Trapped in Your Home - The Effects of Isolation on Your Mental and Physical Health and How to Deal With Them

Silhouette of a person in front of a window
Photo by Sasha Freemind on Unsplash

Tips for staying happy and healthy during the crisis

The longest-running story on adult development — The Harvard Study of Adult development — concluded that, of all things, good relationships and social interactions have the greatest impact on our health and happiness. But how do we stay happy and healthy in the isolation of our homes when social interactions are scarce? Here are a few tips to help you deal with the effects of the quarantine.


Understanding loneliness

Before we start we need to make one thing clear here: There’s are two kinds of loneliness: subjective and objective.

While objective loneliness means what most would expect it to mean — namely physical distancing to other people — subjective loneliness plays an important part in this quarantine.

Subjective loneliness, compared to objective, means the “feeling” of loneliness, the perception of it.

If we understand this difference, we can quite easily see, why some people will be more affected than others by the lockdown measures taken by several governments.

If someone is an introverted person who tends not to go out too much anyway, this lockdown will probably not change his/her life too drastically compared to the person who constantly hangs out with others, likes to go for a drink after work or simply meets up at the park on weekends.

Therefore the impact of the quarantine is going to be different for people who often socialize with others compared to those, who don’t have the same need for social interactions.

Health effects of loneliness

You don’t need to be an expert on the field to know that loneliness is not a good feeling. In fact, it’s much worse than that.

Loneliness is proven to be linked to depression and increases the risks of premature death. A study has shown that the perceived feeling of loneliness reduces your life expectancy approximately by as much as if you were to smoke 15 cigarettes a day.

While the mental health aspect of isolation is probably easier to see and understand, it impacts our physical health just as much. Objective, as well as subjective loneliness, also takes a toll on our bodies just as much as on our minds.

Loneliness causes an increased inflammatory response in our bodies. A few thousand years ago, living alone meant that you were more likely to be attacked by a wild animal. Therefore inflammation made sense to help you survive the dangers.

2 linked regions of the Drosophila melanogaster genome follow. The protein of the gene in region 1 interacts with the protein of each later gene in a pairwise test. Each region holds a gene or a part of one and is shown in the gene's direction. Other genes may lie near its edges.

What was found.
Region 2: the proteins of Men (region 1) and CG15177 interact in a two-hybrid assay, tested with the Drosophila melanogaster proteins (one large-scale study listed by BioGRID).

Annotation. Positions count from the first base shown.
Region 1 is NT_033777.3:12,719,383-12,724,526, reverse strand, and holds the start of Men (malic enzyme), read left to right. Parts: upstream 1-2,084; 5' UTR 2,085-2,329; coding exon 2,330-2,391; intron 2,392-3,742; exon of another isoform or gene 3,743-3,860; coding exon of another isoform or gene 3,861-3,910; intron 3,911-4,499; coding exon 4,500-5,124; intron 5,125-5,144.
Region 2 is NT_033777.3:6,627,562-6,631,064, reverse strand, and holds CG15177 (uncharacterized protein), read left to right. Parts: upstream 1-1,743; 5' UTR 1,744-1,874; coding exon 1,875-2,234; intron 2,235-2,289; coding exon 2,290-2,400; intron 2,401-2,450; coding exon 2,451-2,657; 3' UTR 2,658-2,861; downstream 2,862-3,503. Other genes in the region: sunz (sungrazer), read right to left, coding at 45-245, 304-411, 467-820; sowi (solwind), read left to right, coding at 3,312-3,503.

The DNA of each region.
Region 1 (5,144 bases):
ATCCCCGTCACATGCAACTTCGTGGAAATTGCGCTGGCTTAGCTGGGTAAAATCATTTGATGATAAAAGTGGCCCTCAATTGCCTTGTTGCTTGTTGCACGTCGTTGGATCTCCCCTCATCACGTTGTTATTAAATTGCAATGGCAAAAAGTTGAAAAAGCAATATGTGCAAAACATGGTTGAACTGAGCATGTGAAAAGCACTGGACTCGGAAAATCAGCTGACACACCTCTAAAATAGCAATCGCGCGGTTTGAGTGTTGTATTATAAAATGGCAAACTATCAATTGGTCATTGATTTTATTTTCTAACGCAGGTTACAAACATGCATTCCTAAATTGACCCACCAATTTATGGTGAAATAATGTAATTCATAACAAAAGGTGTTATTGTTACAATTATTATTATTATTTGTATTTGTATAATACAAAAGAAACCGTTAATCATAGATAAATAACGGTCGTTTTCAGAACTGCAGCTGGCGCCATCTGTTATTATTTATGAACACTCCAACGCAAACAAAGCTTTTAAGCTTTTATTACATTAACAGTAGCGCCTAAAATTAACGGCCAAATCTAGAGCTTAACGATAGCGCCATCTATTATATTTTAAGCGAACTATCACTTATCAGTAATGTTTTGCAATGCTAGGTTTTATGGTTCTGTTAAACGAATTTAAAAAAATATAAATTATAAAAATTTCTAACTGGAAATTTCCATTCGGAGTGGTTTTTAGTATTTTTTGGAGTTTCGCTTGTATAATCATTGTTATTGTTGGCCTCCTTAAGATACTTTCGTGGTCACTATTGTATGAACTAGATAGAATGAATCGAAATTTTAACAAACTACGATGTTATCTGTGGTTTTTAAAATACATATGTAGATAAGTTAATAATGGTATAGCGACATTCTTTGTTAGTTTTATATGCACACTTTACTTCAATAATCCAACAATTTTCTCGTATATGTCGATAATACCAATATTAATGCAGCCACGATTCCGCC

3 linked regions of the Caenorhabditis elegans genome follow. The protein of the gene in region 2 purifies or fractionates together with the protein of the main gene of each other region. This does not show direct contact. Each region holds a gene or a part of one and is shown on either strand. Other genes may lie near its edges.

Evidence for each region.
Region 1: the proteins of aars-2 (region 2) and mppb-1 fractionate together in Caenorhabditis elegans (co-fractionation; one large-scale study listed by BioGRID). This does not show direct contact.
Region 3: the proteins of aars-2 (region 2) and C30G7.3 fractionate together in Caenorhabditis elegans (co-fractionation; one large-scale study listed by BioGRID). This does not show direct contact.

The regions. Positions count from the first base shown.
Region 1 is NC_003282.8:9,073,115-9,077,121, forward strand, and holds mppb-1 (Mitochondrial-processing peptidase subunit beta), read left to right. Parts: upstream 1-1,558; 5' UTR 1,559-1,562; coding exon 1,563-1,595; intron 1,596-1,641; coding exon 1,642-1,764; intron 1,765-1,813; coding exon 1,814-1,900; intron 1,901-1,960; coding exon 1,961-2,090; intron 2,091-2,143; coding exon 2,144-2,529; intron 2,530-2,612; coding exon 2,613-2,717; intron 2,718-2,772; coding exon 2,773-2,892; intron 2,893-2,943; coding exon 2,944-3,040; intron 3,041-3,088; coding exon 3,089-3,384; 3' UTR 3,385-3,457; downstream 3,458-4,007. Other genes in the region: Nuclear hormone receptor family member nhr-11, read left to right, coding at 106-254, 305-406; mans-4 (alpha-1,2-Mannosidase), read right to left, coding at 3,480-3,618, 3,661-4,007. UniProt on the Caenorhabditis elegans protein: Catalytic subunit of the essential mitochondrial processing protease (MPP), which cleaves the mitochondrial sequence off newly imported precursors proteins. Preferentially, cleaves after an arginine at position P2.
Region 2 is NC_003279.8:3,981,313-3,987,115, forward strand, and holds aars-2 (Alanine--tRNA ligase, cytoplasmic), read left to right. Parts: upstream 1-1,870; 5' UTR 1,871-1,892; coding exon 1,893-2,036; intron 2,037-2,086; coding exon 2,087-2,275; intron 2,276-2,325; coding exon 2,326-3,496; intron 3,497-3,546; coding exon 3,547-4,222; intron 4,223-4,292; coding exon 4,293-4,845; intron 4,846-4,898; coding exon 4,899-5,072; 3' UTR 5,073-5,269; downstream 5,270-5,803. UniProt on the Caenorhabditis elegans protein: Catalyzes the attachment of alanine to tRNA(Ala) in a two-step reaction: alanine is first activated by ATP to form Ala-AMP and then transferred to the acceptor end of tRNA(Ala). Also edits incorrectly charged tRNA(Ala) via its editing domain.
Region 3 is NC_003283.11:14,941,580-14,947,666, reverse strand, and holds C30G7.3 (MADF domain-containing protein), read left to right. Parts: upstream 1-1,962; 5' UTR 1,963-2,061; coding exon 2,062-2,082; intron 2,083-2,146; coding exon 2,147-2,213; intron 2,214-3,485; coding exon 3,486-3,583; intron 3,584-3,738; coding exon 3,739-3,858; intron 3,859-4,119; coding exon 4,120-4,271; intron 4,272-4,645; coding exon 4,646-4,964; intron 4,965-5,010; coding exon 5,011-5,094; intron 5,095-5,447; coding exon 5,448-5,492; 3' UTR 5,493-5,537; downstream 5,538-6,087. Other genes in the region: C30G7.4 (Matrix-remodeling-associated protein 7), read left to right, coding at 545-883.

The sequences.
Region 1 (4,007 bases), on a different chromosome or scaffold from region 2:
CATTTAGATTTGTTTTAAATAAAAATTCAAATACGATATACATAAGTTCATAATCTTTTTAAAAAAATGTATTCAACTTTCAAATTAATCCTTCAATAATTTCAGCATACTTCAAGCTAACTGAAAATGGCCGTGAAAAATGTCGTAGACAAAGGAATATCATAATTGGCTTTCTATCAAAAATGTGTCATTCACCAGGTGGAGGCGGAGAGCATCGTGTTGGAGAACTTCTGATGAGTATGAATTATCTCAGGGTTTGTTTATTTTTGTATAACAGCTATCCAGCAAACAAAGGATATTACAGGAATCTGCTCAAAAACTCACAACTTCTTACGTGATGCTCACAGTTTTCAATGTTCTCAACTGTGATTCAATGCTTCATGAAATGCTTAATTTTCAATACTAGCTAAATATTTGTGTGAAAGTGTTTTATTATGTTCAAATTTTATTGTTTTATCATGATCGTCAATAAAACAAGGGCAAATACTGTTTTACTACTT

Unfortunately, subconscious effects such as this nowadays tend to cause more harm than good in our modern society, where the wildest animal you could get attacked by is the Chihuahua of aunt Mary.

While inflammation is needed for the healing of injuries or fighting off infections, elevated levels over a longer period of time can lead to serious illnesses such as cancer, stroke or coronary heart disease.

Other issues caused by the quarantine

There are more problems we are facing and will be facing in the coming weeks and probably months that I want to tackle here as well:

  • The lack of physical activities
  • Bad eating habits
  • Stress from the constant perceived threat

There are different ways you can deal with the lack of physical activities you will get during the lockdown and this also strongly depends on where you live and how severe the lockdown is there.

There are countries where you are not allowed to leave your home except for when you have to get groceries, go to the doctor or to the drug store, as is the case in Italy for example.

In other regions of the world, you are still allowed outside to walk, jog or go for a bike ride, which makes things a lot easier already.

Staying at home can lead some people to eat less healthily, something that is especially important in this crisis as having a proper diet influences your immune system. The lack of cooking skills plays a role in western countries. More on that later.

I’ve said it before and I will continue to say it: The news is a bad influence on your health and happiness.

If you sit in front of your TV or at the computer and constantly stare at the news and how bad everything is, your stress levels will rise significantly. Bombarding yourself with this constant negativity will not help you in having a positive mindset.

How to stay happy and healthy

Alright, now that we’ve covered the basics, here’s what you can do to fight these problems.

Loneliness

We are incredibly fortunate to live in the age of connected everything. Calling your friends and your family and actually seeing them on the screen in front of you is an incredible help in the fight against loneliness.

If you often went out for dinner with friends, arrange dinner just like you always did with them. The only difference: You both cook dinner at home and sit down on your own tables. Put up your laptop or tablet in front of you and it’s almost the same as going out.

Arrange those kinds of meetings with your friends. “Go” for a coffee, for dinner or for a beer with your buddies.

My partner and I recently played a board game with friends who live in a different country. It worked remarkably well. Exciting times we are living in. Be creative and use the technology we are so fortunate to have.

If you are seriously experiencing trouble and feel like you have no one to talk to, there’s also the option to call a hotline for emotional support. Remember that you are not alone in this.

“Help will always be given to those, who ask for it.” is true not only in Hogwarts.

Connect. And do it often.

Physical activities